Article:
In Galatians Paul wrote: “Carry each other’s burdens, and in this way you will fulfill the law of Christ” (6:2). And sure enough, Christians gave of themselves to help each other through debilitating illness and horrible heartache.

To the Colossians he writes: “Bear with each other and forgive whatever grievances you may have against one another. Forgive as the Lord forgave you…put on love!” (3:13,14). And sure enough, Christians swallowed their pride and let go of their anger; they forgot old hurts and lost the scorecard tallying about who was right.

The old commandment was: “Love your neighbor as yourself.” The new commandment is, “As I have loved you, you also should love one another.” And that meant loving others more than yourself. It meant loving one's enemies and praying for those who persecute you. It meant embracing servanthood. “Yeah, but what about me and my needs?” is a question Jesus never asked.

St. Paul describes Christ-like love in his sublime yet simple, earnest but still eloquent great hymn of love from I Corinthians 13. Be honest as I read these words; how does your love measure up? “Love is patient, love is kind, it does not envy, it does not boast, it is not proud. It is not rude, it is not self-seeking, it is not easily angered, it keeps no records of wrongs. Love does not delight in evil, but rejoices with the truth. It always protects, always trusts, always hopes, always perseveres. Love never fails.” (5-8)

Oh my. That's not a description of my love at all. I get a failing grade already after the first three words, “love is patient.” In fact, I fail on every single count. True love never fails but mine does so this passage cannot refer to me. But what a perfect description of the Savior’s love for us!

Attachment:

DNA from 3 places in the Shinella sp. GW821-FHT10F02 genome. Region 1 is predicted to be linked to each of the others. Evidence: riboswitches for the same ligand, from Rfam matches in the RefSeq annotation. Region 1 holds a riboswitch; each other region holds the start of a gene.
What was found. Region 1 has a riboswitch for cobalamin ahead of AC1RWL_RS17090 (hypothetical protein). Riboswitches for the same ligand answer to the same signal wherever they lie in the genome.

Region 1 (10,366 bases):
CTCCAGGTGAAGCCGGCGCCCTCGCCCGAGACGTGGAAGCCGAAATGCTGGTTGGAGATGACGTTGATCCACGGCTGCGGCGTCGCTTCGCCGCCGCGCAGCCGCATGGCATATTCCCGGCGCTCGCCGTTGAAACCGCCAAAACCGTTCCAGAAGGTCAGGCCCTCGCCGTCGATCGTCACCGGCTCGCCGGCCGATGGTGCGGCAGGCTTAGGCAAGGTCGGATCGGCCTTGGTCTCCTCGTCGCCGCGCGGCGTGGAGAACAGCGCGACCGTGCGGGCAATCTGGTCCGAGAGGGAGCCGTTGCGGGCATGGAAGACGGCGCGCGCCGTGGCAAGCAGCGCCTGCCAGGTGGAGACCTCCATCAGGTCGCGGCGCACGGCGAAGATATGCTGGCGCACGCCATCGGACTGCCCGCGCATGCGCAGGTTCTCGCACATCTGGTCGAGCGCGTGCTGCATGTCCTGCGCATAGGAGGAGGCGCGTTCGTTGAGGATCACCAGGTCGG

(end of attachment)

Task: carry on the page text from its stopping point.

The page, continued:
God’s love—no argument, is the grandest and greatest of all loves, and it’s the thing that ought to motivate our love for others. I think we all agree that's much easier said than done! Knowing Jesus command is one thing; doing it is another, and truth be told, we haven’t done it nearly like we should. We admit it, we confess it, we ask for forgiveness and we try to do better.

But if we think a bit about it, we might recognize that part of us isn't so convinced that we really need to love one another. We’ve been wronged, slighted, ignored, insulted. Must we love those who did it? We’re better, superior, a little higher up the morality chart, let’s say. Must we love those below us? I should love my family, but what about my nephew who’s into drugs and obnoxious music? I should love my neighbors, but I have trouble with that one who has trash all over their front yard and junk cars in the back. What about the co-worker who insulted you or the guy who thinks he’s a gal. The homeless man who won’t work or the immigrant who sneaks into America illegally? How about your neighbor who brags he’s an atheist, or the one who thinks your faith is just dumb. Jesus says, Love one another. I can find no exceptions to that in God's Word.

Perfect love moved Jesus to come into the world. Perfect love led Him to honor and obey His Father. Perfect love was why He ministered to the sick and dying and preached to the multitudes. With perfect love He made Himself a servant of all and humbled Himself to death—even death on a cross. even to the point of death on the cross. If you want to know what real love is, look there! If you want to learn how to put real love into action, look there!

I'm not talking about flowers and candy. I'm talking about the kind of love that rolls up its sleeves and goes to work like Paul described in His great Hymn of Love, 1 Corinthians 13. Forgive and forget what’s in the past. No more rear-view mirror, it’s all windshield. Understand and sympathize with those who struggle with poverty or sin. Feel compassion and concern for those who have fallen into temptation and error. Open your eyes, open your hearts, and open your wallets. You can’t show your love to all, but you can show your love to all you can, and you can love them all in Christ. No exceptions. Why? Because Christ did that for you and me.

Have you ever heard it said that people don’t care how much you know until they know how much you care? That is especially true in a generation that is suspicious of organized, institutional religion, a generation that wants to see an authentic experience of faith before listening to a doctrinal dissertation on the faith. We want to make our Christian friendships and our Christian churches such remarkable models of Christ’s love that people just have to find out what makes us different. God help us be that model!

For “by this everyone will know that you are My disciples, if you love one another.”